During the rise of the Caribs, events were shaping up in another part of the world that would forever change the course of Caribbean history. Contemplating fantasies of riches and a possible route to the New World, the infamous explorer Christopher Columbus prepared for his four historic journeys to the Americas, which took place from 1492 to 1493; 1493 to 1496; 1498 to 1500; and 1502 to 1504. The Spaniards were driven to explore uncharted territory by the incentives of finding the fastest way to reach the Indies to gain riches and claim undiscovered land in the name of Spain. Columbus proposed reaching the Indies by way of a westward ocean route from Spain, which was supposed to be shorter than taking dangerous, time-consuming, and costly overland routes.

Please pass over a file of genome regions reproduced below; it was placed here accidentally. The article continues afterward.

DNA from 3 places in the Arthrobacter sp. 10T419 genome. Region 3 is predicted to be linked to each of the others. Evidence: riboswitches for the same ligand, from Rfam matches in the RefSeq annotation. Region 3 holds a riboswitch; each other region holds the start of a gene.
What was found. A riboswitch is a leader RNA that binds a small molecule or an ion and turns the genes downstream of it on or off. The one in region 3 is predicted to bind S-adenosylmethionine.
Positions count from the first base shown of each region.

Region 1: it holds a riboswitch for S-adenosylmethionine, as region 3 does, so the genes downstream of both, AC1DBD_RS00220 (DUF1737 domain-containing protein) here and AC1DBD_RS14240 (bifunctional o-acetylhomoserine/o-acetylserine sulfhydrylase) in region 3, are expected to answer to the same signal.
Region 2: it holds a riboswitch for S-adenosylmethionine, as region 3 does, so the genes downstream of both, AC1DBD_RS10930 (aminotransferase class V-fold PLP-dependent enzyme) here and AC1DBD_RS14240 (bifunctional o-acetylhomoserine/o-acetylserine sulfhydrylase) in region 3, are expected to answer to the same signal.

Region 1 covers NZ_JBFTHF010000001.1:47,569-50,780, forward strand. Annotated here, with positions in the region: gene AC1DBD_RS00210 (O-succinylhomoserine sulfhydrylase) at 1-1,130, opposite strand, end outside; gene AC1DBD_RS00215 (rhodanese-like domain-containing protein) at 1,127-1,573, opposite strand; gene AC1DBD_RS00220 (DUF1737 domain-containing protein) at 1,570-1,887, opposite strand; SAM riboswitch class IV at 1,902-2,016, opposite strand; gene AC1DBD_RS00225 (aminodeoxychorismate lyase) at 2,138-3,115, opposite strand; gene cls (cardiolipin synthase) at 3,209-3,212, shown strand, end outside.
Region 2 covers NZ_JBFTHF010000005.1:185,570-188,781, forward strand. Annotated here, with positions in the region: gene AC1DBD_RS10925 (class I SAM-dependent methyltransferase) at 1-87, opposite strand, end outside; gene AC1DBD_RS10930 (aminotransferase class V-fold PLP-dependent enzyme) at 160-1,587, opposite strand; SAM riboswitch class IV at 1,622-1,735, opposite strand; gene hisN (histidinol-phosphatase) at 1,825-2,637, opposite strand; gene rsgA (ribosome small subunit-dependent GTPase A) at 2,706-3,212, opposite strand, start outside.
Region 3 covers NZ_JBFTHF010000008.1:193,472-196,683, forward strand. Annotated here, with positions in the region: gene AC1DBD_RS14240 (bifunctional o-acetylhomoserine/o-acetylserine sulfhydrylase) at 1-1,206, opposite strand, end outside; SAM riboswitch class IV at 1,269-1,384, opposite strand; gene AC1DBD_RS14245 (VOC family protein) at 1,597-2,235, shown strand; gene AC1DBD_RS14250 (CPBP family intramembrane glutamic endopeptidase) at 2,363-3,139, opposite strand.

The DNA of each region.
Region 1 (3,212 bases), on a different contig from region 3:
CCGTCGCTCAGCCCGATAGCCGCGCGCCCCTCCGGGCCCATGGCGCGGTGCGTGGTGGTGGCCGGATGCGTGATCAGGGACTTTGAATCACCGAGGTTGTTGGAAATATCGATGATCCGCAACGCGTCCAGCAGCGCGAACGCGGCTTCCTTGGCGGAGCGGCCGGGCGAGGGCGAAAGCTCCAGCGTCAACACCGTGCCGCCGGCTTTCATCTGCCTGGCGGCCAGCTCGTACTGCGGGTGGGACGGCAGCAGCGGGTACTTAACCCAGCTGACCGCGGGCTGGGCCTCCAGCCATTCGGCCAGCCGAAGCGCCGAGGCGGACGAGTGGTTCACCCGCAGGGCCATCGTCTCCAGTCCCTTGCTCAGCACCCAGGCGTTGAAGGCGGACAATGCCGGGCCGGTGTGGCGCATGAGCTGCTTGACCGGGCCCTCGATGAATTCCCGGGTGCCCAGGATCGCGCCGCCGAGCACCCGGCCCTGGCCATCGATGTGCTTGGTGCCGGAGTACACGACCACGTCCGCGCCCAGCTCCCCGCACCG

During his 1493 to 1496 voyage, Columbus was blown off his northbound course and landed on a small island that he named Santa Cruz, which is known today as St. Croix in the U.S. Virgin Islands. Columbus' expedition to St. Croix is the only recorded instance of the explorer landing on U.S. soil. After St. Croix, Columbus then found San Tomas (St. Thomas) and San Juan (St. John). When Columbus found islands and charted them, he enjoyed naming them after religious icons and saints. The Virgin Islands got their name from the hundreds of rocks, cays, and islets set amid the larger islands that Columbus called Las Once Mil Virgenes, which means the 11,000 virgins in honor of the British St. Ursula and her 11,000 virgin companions.
The explorations of Columbus paved the way for other Europeans to set out on voyages to the New World, which was a disastrous turn of events for the aboriginal people of the Caribbean. With the arrival of European explorers, the history of the Virgin Islands starts to sound the same as the majority of surrounding Caribbean islands - with slaves and slave masters, the wealthy and the destitute, and with two clashing cultures: Europeans and Africans. The drive for the attainment of riches fueled the rise of the sugar industry, which in turn fanned the flame for the economics of slavery.